The Small Business Revolution is a movement spearheaded by Deluxe Corp. to highlight the challenges and opportunities of small towns and local businesses across the nation. For the second year, it's picking one small town to highlight. North Adams made the semifinals along with seven other communities for a visit by the team and Amanda Brinkman, Deluxe's chief brand and communications officer.
Local officials are encouraging residents to put a smile on this Thursday and Friday to welcome representatives from the Small Business Revolution.
The program is doing a scouting trip in and around the downtown this week to weigh the possibility of North Adams making the final cut for a $500,000 downtown marketing and makeover boost.
Metered parking downtown will start in the new year.
The city will be installing the new parking kiosks on North Street and in the First Street and McKay lots in December and the program will go live on Jan. 3.
Well more than 400 cars and other engine-equipped items packed into the city's downtown on Sunday for the 6th annual Motorama.
The blue skies were a far cry from torrential rains that hit the city five years ago to the day when Tropical Storm Irene roared through. Instead, hundreds of people wandered along Main Street and Monument Square, and through the Steeple City Plaza admiring the shiny automobiles.
The 6th annual Motorama will roar back into the city on Sunday, Aug. 28, from 9 to 3.
Main, Holden and Eagle streets will be closed to all but pedestrian traffic as downtown North Adams fills with cars, trucks, motorcycles, snowmobiles, tractors and more. Anything with a motor is welcome.
Tune into NESN on Sunday at 5 p.m. or Tuesday at 2:30 p.m. to catch scenes from the 5th annual Motorama.
The car show featured more than 500 vehicles last August and drew thousands downtown to admire the beautiful machines, grab a bite to eat and shop.
City workers installed Thursday the second of five new public art sculptures downtown.
"We have three more sculptures to come in this year," Recreation Activities Coordinator Department of Community Development Becky Manship said. "We're hoping to get those in within the next week, week and a half or so."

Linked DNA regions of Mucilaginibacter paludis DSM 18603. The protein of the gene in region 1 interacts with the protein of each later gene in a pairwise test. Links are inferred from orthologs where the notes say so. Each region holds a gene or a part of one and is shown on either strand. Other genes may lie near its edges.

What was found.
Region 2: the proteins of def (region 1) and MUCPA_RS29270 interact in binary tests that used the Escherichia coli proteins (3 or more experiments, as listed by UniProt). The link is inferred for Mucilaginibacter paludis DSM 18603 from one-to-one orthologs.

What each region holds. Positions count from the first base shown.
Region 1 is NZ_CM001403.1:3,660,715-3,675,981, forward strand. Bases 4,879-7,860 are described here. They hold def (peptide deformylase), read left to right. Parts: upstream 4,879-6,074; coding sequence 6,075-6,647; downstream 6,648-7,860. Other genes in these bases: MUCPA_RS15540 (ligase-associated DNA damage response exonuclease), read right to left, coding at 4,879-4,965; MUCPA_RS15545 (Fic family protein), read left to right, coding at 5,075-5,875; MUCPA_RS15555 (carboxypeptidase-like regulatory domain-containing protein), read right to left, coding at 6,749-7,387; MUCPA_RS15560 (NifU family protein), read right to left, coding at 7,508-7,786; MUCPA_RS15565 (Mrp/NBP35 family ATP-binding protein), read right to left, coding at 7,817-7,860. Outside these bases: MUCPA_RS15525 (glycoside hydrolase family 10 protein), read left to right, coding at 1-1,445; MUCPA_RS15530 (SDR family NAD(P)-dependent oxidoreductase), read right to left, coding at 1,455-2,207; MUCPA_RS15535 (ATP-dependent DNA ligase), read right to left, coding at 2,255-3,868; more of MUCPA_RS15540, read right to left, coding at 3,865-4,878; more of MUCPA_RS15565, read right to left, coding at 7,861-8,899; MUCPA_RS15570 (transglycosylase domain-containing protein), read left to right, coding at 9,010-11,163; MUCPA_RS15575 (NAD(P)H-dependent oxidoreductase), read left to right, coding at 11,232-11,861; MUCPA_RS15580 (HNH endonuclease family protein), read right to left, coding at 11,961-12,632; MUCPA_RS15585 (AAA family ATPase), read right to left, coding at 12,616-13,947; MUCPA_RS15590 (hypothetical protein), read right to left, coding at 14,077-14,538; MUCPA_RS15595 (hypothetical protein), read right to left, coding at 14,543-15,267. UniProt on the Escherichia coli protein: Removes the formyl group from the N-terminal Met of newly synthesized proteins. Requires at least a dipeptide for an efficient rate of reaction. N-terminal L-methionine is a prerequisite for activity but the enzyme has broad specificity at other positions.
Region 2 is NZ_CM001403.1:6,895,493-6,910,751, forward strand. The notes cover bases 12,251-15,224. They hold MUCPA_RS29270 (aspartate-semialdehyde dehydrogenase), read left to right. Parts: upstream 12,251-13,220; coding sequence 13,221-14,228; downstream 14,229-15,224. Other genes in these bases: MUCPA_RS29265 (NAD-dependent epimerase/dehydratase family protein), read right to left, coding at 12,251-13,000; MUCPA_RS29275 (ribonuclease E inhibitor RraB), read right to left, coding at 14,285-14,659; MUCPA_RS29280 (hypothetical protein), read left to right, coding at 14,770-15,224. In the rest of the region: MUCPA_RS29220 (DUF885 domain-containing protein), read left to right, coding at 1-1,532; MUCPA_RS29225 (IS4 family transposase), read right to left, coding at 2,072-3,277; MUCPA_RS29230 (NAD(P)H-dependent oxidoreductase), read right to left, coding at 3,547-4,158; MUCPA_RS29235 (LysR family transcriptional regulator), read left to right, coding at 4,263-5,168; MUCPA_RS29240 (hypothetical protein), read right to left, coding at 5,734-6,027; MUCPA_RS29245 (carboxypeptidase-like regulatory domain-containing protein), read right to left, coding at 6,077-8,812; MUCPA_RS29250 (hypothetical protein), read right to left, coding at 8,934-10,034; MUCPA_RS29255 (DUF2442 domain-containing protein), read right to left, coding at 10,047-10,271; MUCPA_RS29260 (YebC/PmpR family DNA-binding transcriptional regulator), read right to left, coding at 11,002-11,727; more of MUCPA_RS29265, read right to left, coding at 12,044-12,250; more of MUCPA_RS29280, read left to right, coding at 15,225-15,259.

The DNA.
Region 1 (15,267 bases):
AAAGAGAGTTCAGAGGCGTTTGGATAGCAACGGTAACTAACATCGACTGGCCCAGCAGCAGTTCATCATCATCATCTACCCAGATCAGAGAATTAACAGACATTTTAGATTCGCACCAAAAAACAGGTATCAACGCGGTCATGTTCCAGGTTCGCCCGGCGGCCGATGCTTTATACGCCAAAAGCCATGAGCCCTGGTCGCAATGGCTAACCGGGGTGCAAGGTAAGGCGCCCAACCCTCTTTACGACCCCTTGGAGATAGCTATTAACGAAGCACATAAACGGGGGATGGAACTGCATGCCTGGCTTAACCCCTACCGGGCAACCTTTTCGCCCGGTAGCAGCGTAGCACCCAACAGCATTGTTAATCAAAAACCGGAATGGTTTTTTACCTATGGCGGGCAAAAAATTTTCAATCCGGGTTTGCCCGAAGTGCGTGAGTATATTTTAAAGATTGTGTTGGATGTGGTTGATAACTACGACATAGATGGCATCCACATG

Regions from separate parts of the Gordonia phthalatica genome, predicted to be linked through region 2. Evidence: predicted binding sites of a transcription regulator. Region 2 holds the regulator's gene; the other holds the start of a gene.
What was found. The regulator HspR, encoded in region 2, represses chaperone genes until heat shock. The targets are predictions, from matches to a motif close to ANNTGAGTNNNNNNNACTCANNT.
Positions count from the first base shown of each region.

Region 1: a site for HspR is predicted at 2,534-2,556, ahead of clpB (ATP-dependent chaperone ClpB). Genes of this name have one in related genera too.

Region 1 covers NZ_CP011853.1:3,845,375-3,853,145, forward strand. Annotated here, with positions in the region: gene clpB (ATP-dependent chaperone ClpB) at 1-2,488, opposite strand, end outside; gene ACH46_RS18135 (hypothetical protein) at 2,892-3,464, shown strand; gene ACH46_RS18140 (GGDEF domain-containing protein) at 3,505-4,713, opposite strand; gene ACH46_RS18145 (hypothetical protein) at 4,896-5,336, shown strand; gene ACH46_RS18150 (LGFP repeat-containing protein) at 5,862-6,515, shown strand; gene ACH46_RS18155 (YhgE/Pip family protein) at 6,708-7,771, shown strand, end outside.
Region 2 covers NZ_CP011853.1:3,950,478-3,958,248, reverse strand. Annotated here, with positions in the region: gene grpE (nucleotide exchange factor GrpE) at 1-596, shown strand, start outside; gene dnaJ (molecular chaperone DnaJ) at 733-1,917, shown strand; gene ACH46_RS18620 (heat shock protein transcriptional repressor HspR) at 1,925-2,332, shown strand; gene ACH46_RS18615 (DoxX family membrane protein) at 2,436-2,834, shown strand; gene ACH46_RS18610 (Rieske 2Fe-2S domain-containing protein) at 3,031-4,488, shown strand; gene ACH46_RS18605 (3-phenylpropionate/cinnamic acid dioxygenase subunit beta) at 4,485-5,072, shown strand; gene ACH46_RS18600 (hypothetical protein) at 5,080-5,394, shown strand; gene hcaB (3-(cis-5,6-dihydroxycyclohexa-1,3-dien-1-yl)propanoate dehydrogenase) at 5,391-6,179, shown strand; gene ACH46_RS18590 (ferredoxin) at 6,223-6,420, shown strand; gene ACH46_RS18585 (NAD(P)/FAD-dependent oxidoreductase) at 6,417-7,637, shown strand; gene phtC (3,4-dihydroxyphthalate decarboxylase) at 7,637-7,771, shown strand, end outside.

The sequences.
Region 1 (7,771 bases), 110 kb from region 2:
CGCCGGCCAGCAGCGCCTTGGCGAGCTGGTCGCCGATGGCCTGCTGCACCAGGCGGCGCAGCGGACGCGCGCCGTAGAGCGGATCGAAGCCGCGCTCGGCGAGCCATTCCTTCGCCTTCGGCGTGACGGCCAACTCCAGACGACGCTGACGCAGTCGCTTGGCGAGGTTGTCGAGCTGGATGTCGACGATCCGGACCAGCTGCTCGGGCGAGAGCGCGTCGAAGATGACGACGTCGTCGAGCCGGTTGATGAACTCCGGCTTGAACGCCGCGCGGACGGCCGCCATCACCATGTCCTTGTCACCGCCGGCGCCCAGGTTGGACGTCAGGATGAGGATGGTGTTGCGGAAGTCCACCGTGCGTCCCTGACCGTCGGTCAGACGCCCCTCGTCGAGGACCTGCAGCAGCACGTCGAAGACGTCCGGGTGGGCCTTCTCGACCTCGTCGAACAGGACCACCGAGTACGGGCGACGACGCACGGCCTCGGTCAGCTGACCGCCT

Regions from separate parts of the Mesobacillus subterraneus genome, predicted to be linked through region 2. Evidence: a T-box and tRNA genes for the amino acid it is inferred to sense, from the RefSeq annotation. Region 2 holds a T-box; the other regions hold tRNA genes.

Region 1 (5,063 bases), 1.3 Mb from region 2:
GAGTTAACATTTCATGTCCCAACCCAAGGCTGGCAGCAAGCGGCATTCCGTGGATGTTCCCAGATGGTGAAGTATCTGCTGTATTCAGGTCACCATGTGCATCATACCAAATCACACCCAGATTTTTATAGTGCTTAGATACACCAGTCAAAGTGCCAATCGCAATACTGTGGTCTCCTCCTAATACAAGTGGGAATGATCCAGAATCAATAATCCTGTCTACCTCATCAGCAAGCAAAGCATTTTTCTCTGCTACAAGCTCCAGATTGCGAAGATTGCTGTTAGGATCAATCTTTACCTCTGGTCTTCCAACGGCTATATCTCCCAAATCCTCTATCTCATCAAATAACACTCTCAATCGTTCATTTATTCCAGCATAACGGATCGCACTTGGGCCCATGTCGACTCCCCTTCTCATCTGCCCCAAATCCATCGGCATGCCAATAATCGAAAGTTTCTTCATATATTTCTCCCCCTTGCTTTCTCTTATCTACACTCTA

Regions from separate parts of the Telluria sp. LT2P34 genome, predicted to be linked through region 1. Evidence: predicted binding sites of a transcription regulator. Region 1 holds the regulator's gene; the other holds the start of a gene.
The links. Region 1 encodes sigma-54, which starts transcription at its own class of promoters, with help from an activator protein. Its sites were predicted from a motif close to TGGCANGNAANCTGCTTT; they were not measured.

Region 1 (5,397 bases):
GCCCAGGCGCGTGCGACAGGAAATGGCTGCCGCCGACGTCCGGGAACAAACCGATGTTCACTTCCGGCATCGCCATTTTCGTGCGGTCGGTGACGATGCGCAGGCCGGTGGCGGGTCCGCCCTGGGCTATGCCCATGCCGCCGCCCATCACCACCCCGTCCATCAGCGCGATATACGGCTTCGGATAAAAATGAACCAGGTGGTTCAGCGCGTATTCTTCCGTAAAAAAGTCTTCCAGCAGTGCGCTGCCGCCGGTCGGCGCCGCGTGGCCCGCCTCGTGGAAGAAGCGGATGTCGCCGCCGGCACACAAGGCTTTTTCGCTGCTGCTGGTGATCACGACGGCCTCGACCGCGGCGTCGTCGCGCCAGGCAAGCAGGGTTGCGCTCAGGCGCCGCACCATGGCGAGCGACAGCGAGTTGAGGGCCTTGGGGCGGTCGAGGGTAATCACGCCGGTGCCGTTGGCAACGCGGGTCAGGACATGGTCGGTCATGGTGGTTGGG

At Persip Park Artist Joe Chirchirillo delivered his "Wildflower" sculpture and city workers installed it. The cement piece will stand in the park throughout the summer and beyond. Last
First Congregational Church is selling off retail property on Ashland Street that it's owned for more than 100 years.
Lois Daunis, a member of the congregation's Facilities Committee, said the decision was made in late 2014 to divest the 1960-building because it no longer suited the church's needs.
Plans to replace the crumbling Columbus Avenue garage are "shovel" ready but the state still hasn't released more than $6 million earmarked for it.
The top level of the garage has been closed since August 2014 when city officials at the time determined the concrete beams were pulling away from the supporting structure. The move reduced parking spots in the structure by 156. Earlier that year the state earmarked $6 million in a transportation bond bill and now city officials are pushing for th
Mayor Linda Tyer led a tour around downtown Pittsfield for member's of the governor's staff as the two administrations start a dialogue.
State Community Affairs Director Hodari Cail joined a cadre of local officials and business leaders to see some of the highlights of Pittsfield's downtown revitalization efforts over the last decade or so. Tyer led the tour which brought the group to the likes of the Berkshire Museum, Hotel on North, Barrington Stage, the Colonial Theater and even the parkin